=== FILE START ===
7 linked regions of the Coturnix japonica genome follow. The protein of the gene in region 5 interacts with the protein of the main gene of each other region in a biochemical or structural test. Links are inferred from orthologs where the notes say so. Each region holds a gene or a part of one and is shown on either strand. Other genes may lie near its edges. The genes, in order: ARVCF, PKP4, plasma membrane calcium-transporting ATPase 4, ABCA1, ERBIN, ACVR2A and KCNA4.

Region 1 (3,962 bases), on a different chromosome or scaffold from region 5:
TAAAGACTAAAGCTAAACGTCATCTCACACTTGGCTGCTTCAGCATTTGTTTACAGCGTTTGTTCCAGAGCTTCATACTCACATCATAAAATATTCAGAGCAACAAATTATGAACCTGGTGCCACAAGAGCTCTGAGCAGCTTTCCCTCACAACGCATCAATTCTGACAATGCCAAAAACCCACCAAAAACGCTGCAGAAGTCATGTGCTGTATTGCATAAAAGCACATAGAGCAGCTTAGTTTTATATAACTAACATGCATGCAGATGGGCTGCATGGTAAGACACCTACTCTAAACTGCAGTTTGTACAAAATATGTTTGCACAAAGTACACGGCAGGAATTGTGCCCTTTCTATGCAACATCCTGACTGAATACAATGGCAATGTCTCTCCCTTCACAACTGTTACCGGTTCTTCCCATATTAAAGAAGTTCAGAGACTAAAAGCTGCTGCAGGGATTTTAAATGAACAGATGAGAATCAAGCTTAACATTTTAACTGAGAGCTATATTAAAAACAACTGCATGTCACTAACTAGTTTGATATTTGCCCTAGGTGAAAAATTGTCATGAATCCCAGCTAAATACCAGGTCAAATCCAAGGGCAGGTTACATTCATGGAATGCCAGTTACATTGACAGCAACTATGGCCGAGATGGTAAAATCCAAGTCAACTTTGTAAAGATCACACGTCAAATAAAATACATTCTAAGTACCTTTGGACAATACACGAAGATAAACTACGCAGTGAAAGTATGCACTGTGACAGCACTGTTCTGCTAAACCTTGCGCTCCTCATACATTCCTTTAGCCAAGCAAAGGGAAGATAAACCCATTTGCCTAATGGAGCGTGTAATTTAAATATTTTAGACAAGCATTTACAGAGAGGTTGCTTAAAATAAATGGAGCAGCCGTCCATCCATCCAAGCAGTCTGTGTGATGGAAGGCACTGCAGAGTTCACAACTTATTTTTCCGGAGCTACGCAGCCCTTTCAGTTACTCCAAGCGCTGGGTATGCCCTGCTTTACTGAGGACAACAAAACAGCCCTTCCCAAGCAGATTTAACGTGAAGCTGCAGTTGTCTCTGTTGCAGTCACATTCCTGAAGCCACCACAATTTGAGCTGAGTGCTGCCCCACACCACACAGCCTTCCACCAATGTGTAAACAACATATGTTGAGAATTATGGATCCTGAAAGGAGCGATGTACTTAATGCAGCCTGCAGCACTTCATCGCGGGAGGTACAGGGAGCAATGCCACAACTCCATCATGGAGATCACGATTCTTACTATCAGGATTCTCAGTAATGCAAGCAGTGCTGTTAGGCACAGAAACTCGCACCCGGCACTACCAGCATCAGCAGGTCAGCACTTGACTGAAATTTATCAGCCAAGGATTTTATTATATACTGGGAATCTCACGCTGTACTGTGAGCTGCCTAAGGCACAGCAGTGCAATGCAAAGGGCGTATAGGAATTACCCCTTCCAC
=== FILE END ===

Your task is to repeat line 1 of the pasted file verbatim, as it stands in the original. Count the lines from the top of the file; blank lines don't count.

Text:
7 linked regions of the Coturnix japonica genome follow. The protein of the gene in region 5 interacts with the protein of the main gene of each other region in a biochemical or structural test. Links are inferred from orthologs where the notes say so. Each region holds a gene or a part of one and is shown on either strand. Other genes may lie near its edges. The genes, in order: ARVCF, PKP4, plasma membrane calcium-transporting ATPase 4, ABCA1, ERBIN, ACVR2A and KCNA4.